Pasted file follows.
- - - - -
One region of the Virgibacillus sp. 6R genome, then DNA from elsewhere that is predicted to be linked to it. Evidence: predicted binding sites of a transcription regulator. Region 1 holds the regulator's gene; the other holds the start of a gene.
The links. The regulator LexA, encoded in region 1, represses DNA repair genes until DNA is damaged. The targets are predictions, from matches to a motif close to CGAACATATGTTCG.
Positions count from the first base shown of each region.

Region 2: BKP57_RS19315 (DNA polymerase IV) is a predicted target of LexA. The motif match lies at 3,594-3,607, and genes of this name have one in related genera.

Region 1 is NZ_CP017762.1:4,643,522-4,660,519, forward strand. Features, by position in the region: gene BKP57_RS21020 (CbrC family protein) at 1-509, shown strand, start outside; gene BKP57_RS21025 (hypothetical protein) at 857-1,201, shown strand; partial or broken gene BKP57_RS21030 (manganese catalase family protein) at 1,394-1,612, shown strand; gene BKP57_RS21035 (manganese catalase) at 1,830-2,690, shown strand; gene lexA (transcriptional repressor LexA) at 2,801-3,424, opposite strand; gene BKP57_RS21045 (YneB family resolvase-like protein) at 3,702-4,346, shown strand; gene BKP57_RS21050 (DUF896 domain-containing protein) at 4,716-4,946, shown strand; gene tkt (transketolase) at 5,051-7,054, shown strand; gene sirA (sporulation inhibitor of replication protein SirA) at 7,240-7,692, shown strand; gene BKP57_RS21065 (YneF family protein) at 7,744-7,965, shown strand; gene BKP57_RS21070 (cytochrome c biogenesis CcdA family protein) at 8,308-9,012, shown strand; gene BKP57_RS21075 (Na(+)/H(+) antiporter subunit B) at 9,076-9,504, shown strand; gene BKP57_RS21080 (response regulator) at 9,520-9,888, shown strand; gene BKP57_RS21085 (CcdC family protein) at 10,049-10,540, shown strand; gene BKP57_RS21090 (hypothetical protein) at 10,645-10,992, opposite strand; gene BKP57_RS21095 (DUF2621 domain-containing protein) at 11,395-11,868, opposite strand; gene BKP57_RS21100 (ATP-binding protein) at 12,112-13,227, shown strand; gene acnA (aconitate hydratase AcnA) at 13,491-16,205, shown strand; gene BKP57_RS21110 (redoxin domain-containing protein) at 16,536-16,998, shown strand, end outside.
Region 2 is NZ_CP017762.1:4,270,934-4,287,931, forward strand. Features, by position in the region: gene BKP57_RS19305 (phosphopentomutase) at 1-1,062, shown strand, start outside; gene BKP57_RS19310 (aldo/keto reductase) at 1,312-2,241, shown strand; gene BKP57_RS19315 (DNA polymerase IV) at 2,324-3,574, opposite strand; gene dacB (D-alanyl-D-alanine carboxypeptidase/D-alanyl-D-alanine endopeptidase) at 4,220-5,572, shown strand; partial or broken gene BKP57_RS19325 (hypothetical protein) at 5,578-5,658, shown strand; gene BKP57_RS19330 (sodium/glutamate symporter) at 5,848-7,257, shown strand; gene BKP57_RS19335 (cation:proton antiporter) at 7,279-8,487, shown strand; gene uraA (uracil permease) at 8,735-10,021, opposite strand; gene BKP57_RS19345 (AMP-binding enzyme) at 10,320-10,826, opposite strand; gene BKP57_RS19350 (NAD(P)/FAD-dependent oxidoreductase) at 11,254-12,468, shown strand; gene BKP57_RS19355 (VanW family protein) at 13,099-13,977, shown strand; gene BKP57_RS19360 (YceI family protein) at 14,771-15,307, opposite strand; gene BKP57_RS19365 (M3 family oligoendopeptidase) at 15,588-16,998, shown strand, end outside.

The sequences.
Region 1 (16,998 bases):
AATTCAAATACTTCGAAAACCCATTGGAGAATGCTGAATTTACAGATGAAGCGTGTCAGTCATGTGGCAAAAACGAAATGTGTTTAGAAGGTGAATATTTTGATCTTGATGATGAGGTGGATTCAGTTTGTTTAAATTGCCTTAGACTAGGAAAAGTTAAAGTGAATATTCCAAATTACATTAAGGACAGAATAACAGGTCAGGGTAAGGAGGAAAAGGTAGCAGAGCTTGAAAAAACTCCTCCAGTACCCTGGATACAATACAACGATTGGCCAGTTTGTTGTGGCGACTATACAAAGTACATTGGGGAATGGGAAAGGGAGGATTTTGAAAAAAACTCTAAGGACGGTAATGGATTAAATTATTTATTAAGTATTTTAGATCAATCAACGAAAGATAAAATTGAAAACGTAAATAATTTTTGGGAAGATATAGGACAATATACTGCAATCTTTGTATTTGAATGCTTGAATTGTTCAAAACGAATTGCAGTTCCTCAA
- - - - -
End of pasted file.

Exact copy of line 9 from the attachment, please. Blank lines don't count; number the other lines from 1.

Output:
AATTCAAATACTTCGAAAACCCATTGGAGAATGCTGAATTTACAGATGAAGCGTGTCAGTCATGTGGCAAAAACGAAATGTGTTTAGAAGGTGAATATTTTGATCTTGATGATGAGGTGGATTCAGTTTGTTTAAATTGCCTTAGACTAGGAAAAGTTAAAGTGAATATTCCAAATTACATTAAGGACAGAATAACAGGTCAGGGTAAGGAGGAAAAGGTAGCAGAGCTTGAAAAAACTCCTCCAGTACCCTGGATACAATACAACGATTGGCCAGTTTGTTGTGGCGACTATACAAAGTACATTGGGGAATGGGAAAGGGAGGATTTTGAAAAAAACTCTAAGGACGGTAATGGATTAAATTATTTATTAAGTATTTTAGATCAATCAACGAAAGATAAAATTGAAAACGTAAATAATTTTTGGGAAGATATAGGACAATATACTGCAATCTTTGTATTTGAATGCTTGAATTGTTCAAAACGAATTGCAGTTCCTCAA